Mushroom Cultivation Procedure

Mushroom Cultivation is a simple procedure that can be followed in your backyard if you have the favorable conditions. All you need on your hands are the required materials, good conditions and a sound knowledge of the techniques to make a good harvest.

How are mushrooms grown?

This succulent fungi species that we eat so usually are grown from spores, not seeds which are so small that it is not possible to see one with the naked eye. As they aren’t plants and hence cannot make their own food, they rely on other living material for nourishment and growth. These materials can be wood, sawdust, grain, straw wood chips or a liquid.

PHASE I – SPAWNING

A mixture of the spores and the nutrient materials is called a spawn.  This fungus; i.e., the mushroom is actually the fruit from the spores which will nourish in the spawn. The spawn will support the mushroom growth but the produce will be amazing if applied on a growing medium. The growing medium can be made of cardboard, wood logs or wood chips or a mixture of all these materials called‘compost’.

The spawn is spread onto the compost, by hand or with a rake like tool and once the spawn is level with the compost, the temperature is maintained at 75 degrees Fahrenheit and the humidity is kept high to prevent the spawn or the compost surface from drying out.

It takes time for the spawn to completely colonize the compost. Usually it can take up-to 14 to 21 days. It depends on the distribution of spawn on the compost and the temperature and moisture level. Once the spawn has taken over the compost, preparation for the next phase is done.

PHASE II – CASING

As the name itself suggests, casing is the top-coat or the ‘case’ applied to the spawn-run compost and is the platform where the mushrooms will grow from. It is a mixture of limestone and peat-moss or old, weathered compost can also be recycled as the casing. It does not require many nutrients as it just acts as a water tank for the mushroom hydration. It is important to pasteurize the casing to kill pesticides and insects and also to spread it uniformly over the compost. The even depth of the casing will allow the spawn to move in and through the casing at the same rate so the mushrooms all grow at the same time.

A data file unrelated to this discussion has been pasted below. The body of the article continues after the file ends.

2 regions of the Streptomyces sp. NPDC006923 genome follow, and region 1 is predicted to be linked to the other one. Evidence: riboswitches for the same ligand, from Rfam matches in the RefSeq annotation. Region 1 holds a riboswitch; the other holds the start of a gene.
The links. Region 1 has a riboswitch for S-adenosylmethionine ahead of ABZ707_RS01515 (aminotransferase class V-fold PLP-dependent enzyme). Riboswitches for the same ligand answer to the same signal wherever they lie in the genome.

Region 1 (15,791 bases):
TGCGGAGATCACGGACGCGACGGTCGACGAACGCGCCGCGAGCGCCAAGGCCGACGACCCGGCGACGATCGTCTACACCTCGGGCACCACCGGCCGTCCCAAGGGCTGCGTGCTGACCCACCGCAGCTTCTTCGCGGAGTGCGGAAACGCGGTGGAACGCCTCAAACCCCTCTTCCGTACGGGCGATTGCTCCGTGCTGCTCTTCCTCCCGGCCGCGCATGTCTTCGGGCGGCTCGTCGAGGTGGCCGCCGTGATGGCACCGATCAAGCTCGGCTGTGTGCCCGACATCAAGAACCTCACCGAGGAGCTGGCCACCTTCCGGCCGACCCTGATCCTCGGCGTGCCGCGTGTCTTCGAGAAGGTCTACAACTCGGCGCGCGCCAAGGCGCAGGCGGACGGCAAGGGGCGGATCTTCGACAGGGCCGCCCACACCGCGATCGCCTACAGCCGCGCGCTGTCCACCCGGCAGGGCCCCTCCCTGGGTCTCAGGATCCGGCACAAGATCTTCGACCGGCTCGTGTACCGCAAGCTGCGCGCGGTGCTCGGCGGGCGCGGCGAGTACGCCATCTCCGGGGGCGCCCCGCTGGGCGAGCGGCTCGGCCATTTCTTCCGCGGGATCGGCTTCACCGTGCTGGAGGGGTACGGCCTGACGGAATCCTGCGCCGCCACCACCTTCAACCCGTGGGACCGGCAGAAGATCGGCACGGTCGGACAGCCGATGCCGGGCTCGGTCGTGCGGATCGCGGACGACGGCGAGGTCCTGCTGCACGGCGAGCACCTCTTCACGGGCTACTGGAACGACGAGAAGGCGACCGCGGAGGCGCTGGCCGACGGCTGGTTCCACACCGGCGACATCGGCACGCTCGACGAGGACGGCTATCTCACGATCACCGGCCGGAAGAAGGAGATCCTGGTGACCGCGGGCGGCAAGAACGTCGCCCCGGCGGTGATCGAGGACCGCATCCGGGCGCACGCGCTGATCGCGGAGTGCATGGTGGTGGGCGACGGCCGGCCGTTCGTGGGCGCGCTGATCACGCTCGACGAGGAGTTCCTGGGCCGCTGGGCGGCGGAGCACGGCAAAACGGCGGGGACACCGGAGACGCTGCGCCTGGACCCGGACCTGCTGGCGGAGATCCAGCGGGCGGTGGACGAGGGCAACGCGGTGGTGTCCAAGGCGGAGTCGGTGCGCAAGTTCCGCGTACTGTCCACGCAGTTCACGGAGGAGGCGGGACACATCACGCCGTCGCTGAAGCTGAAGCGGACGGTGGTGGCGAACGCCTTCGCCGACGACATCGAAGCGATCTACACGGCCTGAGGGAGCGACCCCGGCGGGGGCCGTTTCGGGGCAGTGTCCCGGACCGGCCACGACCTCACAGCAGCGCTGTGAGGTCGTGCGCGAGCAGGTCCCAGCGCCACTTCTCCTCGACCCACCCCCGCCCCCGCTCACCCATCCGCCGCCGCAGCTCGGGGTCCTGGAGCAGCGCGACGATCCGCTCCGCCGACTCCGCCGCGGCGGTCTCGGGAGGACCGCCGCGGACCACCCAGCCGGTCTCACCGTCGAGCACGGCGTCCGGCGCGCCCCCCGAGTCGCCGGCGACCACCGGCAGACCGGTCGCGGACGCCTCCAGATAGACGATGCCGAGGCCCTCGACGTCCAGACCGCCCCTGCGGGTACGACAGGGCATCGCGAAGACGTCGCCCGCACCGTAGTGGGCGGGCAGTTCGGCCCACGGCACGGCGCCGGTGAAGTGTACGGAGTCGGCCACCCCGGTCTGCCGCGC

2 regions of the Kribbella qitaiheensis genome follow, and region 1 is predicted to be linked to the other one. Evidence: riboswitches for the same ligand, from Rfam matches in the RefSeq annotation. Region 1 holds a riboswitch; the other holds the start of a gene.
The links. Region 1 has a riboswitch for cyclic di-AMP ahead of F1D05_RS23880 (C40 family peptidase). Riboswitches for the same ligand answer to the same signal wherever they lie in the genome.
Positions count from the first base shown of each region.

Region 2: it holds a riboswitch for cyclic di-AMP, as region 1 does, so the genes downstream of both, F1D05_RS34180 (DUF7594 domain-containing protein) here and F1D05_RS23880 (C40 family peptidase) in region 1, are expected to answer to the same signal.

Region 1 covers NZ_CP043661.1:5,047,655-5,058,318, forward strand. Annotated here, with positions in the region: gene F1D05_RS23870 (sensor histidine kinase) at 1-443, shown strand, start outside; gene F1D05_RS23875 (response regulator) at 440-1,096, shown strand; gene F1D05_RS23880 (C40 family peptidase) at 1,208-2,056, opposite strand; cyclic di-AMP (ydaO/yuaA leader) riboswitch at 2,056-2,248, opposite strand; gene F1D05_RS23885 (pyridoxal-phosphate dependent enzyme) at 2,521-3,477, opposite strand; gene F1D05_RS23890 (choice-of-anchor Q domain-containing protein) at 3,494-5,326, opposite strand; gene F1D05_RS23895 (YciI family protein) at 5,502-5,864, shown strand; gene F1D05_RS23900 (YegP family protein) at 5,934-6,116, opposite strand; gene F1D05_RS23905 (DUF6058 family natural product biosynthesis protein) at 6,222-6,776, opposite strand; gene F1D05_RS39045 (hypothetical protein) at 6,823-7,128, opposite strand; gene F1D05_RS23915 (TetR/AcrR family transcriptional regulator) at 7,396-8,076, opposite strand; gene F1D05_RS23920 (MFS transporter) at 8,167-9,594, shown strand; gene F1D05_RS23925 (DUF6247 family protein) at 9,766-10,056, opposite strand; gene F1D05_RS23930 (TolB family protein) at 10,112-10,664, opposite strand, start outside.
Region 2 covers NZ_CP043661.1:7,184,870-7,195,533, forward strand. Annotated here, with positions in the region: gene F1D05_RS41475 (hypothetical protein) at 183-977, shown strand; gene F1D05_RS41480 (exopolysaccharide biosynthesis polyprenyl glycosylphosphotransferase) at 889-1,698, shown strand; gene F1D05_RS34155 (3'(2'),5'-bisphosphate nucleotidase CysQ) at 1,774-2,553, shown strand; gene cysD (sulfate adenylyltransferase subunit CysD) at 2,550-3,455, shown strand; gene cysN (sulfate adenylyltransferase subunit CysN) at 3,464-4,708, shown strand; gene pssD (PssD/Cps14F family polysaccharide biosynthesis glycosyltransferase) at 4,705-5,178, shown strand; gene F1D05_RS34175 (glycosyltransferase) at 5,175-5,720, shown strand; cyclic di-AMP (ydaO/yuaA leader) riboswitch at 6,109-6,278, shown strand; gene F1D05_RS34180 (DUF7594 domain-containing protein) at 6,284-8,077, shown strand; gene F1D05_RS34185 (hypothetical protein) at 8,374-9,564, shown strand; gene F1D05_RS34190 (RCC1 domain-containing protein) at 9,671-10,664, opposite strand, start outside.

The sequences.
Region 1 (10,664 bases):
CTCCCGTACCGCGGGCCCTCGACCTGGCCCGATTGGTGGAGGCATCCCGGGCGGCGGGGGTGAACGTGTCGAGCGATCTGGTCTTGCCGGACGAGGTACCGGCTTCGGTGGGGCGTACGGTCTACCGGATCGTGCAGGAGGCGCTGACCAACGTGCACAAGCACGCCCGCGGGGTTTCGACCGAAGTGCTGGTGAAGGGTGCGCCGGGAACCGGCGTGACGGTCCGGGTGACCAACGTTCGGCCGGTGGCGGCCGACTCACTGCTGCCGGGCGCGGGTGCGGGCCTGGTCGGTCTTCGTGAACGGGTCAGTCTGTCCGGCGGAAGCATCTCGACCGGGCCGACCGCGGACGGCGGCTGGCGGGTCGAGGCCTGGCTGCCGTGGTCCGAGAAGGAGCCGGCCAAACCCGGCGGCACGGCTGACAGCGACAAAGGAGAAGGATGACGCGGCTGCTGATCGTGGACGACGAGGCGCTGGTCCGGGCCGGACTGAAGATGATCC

After the casing is properly done, the temperature of should be maintained at 75 degrees Fahrenheit for almost 5 days and the humidity should also be high.

After this period, the temperature should be reduced by 2 degrees Fahrenheit every day. Water must be applied at intervals to maintain the moisture content until the initial signs of mushrooms, mushroom pins, can be seen. Knowing how much water to apply and when – something you learn only with experience.

PHASE III – PINNING

Pins – four times the size of a mushroom initial. These pins expand and grow larger are ultimately turned into mushrooms. Mushrooms that can be harvested appear after around 18 to 21 days of casing. The carbon dioxide content of the room in which mushrooms are cultivated should be kept 0.08%, with a percentage of 0.04 just outside the cultivar. The introduction of fresh air to reduce the carbon dioxide percentage is crucial. If the room is ventilated too soon, the initials can form below the casing and the mushrooms can be dirty at harvest time. Taking care of the water level is essential due to the same reason.

This step determines the production yield and the quality of harvest and is therefore holds importance in the production cycle.

PHASE IV – HARVEST

 Mushrooms are harvested in a 7 – 10 day cycle but this depends on the temperature, humidity and the stage at which they are picked. In order to increase the shelf-life,commercially-grown mushrooms are allowed to ‘breathe’ after the harvest and storage in a non waxed paper bag is preferred rather than a plastic bag. Freshly harvested mushrooms are refrigerated before packaging at 35 to 45 degrees Fahrenheit.

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I graduated from the prestigious Harper Adams Agricultural College in England. I came to Ireland as a specialist farming consultant where I worked in an advisory company for 9 years before moving to the US. After a serious health condition, I retired from work and bought a farm in Brooklyn on the North Dakota-Minnesota border. Since then my wife and I have been cultivation many crops and vegetables, and I am blogging about the experiences in our farm. Through my writing, I try to inform my readers about environment-friendly cultivation system and harvesting techniques to help maintain the ecology. I always advocate about the safe scientific methods for cultivation to help maintain the ecology. I have documented my life in my blogs since the day I started working on my farm. My blog is a little space where I can share and document our everyday moments of what it is like learning to be a farmer from scratch.

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